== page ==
Jump to content
News Ticker
  • NPAs under PM Modi's Mudra scheme jumped 126% in FY19
  • shows RTI
  • RTI query reveals banking frauds of ₹ 2.05 Trillion reported in the last 11 years
  • 509 per cent rise in cases under child labour law: Study
  • The Central Information Commission has allowed disclosure of file notings on the mercy petition of a rape and murder convict, rejecting the government's contention that the records cannot be disclosed as these are privileged documents under Article 74(2) of the Constitution.
  • Electoral bonds worth over ₹5,800 crore were bought by donors to fund political parties between March 1, 2018 and May 10, 2019, a Right to Information reply has said.
  • Don't pay 500/- for answer sheet now- Supreme Court says if Answer sheet is asked under RTI, RTI Fees will be governed

World Bank opens RTI door

Recommended Posts


As reported in indianexpress.com on 24 June 2010:

World Bank opens RTI door


World Bank opens RTI door



From July 1, the World Bank will throw open its files under the Right to Information Act. “This has been approved,” said a bank official, adding it potentially opens up the record of the Bank’s involvement with successive Indian governments before and especially during the first few critical years after liberalisation. However, correspondence of the Bank with the government will not come under the purview of the RTI, as part of the small set of negative list, he said.


Meanwhile, the World Bank on Wednesday said it was discussing with India for another $ 1 billion loan to help shore up capital of India’s public sector banks. “Discussions are going on with the World Bank and the government of India to provide”, World Bank country director for India Roberto Zagha said on Wednesday. India has become the largest recipient of the World Bank loans with over $ 9 billion worth assistance this fiscal ending June 2010, up fourfold over the previous fiscal that includes about $ 2 billion for the recap.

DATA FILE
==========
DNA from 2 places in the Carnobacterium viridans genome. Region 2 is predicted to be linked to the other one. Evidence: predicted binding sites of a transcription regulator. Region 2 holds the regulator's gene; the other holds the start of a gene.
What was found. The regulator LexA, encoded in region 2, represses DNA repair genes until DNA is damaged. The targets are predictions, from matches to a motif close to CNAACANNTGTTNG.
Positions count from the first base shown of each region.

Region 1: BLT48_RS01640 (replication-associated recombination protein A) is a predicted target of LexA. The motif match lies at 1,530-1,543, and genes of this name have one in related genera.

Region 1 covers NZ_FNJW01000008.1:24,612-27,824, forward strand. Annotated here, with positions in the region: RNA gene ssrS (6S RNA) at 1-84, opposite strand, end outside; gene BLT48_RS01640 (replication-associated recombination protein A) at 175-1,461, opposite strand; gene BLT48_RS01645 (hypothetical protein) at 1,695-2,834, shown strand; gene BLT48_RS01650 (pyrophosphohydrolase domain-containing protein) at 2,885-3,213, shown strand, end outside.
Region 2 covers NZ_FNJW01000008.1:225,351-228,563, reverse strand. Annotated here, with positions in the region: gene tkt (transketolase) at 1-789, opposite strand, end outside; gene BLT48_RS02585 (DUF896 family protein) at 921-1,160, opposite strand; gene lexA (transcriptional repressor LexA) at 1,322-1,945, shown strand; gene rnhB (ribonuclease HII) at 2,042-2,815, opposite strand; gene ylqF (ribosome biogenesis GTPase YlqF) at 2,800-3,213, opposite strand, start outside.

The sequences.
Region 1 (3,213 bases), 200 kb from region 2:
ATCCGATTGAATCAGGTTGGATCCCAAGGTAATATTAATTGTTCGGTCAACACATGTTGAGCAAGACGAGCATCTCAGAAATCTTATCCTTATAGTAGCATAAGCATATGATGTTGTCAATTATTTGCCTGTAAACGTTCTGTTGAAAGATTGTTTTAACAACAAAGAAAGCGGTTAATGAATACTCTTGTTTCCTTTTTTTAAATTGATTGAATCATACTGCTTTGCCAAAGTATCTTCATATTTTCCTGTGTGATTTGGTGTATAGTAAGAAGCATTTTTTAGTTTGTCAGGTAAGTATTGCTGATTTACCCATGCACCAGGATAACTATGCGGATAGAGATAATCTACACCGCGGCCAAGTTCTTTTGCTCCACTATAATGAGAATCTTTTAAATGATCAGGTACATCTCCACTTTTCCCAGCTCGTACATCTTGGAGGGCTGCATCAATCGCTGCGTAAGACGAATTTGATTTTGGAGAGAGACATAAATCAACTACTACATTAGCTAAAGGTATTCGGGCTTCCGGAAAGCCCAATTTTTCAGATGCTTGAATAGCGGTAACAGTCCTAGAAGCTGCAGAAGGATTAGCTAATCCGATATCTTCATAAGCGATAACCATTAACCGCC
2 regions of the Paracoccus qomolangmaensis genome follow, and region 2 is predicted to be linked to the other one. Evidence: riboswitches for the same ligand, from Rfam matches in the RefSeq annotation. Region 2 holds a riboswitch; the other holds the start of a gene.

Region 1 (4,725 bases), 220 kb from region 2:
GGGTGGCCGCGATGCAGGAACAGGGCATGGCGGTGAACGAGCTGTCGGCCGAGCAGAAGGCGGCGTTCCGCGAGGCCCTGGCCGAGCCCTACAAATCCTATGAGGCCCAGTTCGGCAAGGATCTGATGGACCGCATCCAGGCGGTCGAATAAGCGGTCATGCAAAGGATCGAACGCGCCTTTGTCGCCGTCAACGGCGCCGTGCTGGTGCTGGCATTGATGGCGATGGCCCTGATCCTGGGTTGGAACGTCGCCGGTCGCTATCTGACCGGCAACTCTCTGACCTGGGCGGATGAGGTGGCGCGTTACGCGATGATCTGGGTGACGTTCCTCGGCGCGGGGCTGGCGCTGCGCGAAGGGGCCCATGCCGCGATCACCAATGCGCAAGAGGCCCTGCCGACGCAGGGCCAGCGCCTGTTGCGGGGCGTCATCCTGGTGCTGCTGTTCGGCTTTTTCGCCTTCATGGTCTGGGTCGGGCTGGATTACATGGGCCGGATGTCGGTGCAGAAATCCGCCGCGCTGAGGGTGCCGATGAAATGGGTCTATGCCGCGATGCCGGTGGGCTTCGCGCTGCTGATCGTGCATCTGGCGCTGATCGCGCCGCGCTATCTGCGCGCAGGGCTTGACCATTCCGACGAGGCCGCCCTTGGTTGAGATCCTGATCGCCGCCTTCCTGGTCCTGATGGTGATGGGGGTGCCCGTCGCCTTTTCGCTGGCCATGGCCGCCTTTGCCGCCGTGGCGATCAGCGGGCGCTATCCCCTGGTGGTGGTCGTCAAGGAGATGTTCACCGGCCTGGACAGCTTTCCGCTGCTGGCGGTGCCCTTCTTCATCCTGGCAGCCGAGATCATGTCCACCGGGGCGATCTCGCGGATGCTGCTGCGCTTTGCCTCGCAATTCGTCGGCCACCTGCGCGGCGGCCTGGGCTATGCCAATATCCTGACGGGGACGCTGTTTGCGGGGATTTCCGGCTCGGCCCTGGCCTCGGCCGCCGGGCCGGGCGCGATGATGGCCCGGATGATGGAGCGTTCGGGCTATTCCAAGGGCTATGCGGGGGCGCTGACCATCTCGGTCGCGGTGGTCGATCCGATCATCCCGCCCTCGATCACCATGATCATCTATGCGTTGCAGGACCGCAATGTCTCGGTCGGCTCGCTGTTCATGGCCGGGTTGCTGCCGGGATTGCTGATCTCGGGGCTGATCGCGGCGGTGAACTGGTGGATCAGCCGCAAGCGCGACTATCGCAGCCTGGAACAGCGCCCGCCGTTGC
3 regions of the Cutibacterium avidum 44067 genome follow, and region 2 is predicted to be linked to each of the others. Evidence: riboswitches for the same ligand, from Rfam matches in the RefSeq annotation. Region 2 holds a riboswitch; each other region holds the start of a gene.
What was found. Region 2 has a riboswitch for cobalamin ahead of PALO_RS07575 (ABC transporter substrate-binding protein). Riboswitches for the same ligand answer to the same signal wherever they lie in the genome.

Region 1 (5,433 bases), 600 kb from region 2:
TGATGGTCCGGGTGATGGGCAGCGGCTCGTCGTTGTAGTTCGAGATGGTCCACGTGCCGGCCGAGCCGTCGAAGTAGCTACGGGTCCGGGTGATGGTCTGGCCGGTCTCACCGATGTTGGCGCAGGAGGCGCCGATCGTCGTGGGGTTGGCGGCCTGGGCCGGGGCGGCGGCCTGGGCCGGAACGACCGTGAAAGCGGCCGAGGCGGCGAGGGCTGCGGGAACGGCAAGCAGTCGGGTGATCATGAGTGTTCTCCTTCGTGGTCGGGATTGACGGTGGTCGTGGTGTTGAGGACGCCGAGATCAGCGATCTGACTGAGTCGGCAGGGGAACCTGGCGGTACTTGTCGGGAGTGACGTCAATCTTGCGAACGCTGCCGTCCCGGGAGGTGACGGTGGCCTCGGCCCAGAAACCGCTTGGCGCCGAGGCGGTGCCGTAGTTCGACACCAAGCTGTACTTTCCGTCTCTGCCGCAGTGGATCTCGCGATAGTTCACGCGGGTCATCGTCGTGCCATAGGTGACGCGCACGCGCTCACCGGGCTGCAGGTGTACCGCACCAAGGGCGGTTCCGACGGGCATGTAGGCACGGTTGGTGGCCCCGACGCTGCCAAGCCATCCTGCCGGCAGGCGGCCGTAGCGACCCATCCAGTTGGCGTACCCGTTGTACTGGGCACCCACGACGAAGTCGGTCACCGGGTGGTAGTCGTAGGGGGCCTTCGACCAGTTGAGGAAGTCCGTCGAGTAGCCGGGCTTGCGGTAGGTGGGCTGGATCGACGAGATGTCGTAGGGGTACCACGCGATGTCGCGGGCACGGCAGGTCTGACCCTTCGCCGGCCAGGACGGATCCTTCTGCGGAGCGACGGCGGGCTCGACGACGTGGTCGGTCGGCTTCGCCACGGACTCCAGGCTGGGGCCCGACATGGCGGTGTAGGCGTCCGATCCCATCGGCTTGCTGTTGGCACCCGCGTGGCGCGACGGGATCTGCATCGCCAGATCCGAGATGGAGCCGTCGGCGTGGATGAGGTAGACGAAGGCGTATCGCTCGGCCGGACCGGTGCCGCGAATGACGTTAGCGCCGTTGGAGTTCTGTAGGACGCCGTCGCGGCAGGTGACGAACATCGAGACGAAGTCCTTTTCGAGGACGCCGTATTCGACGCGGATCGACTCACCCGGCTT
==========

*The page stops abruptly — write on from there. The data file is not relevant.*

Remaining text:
The Washington-based multilateral lender had extended only $ 2.2 billion loan to the country for the year ended June 2009. India’s share among the various recipients of the Bank is 15% in terms of loans, followed by Mexico with 11% and South Africa with 7%as of June 20, 2010.


As of June 20, the Bank has lent $ 9.26 billion to India and is expected to provide another $ 0.04 billion in the remaining period of June. The Bank follows a fiscal year from July to June.


The Bank’s total lending to India will touch $ 9.3 billion by the end of June and a similar amount is expected in the next financial year beginning July 2010. “We are working on a number of projects, which if you add them up, would roughly amount to the same amount of lending (in the next fiscal),” World Bank country director for India Roberto Zagha said after announcing the 2009-10 numbers in the Capital on Wednesday. The support would be for transformative projects, including the Kosi flood recovery project and cleaning up the Ganges. Besides, the Bank also expects huge funding opportunity in the infrastructure sector, including the proposed dedicated freight corridor project.


During this fiscal, the Bank has given aid of about $ 3 billion to the infrastructure sector, he added. The total expected lending this year includes $ 2.6 billion as interest-free credits from the International Development Association and $ 6.7 billion in the form of long-term, low interest loans from the International Bank of Reconstruction and Development, he further said.

Share this post

Link to post
Share on other sites
Atul Patankar

Is this a voluntary gesture or just a delayed realisation that RTI applies to them?


If the thinking is that the Act applies to them,


  • Who is the appropriate government under Section 2(a)
  • Who is the competent authority under section 2(e)
  • Which information commission enjoys the jurisdiction?
  • Can it become applicable on any date other that 12 Oct 2005?